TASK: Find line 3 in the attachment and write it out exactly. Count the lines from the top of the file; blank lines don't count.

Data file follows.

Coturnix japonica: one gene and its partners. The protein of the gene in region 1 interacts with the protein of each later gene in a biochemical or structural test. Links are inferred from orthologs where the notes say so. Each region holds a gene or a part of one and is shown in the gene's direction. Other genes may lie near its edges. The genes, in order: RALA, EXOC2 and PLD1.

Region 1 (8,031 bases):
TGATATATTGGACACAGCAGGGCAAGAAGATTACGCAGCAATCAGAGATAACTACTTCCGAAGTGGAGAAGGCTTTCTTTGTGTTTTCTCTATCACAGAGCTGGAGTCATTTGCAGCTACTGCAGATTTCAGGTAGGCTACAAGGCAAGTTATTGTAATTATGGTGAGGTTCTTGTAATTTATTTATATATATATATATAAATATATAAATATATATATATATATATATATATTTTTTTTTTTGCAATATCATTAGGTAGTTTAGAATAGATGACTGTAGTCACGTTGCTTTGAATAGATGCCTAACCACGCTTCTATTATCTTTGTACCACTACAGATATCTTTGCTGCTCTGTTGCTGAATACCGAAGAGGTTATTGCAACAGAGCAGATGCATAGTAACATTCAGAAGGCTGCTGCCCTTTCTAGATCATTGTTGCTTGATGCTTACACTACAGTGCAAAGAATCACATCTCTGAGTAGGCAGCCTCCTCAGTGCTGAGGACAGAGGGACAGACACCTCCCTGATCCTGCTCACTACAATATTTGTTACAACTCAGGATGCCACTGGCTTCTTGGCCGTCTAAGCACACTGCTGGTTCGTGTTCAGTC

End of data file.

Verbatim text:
TGATATATTGGACACAGCAGGGCAAGAAGATTACGCAGCAATCAGAGATAACTACTTCCGAAGTGGAGAAGGCTTTCTTTGTGTTTTCTCTATCACAGAGCTGGAGTCATTTGCAGCTACTGCAGATTTCAGGTAGGCTACAAGGCAAGTTATTGTAATTATGGTGAGGTTCTTGTAATTTATTTATATATATATATATAAATATATAAATATATATATATATATATATATATTTTTTTTTTTGCAATATCATTAGGTAGTTTAGAATAGATGACTGTAGTCACGTTGCTTTGAATAGATGCCTAACCACGCTTCTATTATCTTTGTACCACTACAGATATCTTTGCTGCTCTGTTGCTGAATACCGAAGAGGTTATTGCAACAGAGCAGATGCATAGTAACATTCAGAAGGCTGCTGCCCTTTCTAGATCATTGTTGCTTGATGCTTACACTACAGTGCAAAGAATCACATCTCTGAGTAGGCAGCCTCCTCAGTGCTGAGGACAGAGGGACAGACACCTCCCTGATCCTGCTCACTACAATATTTGTTACAACTCAGGATGCCACTGGCTTCTTGGCCGTCTAAGCACACTGCTGGTTCGTGTTCAGTC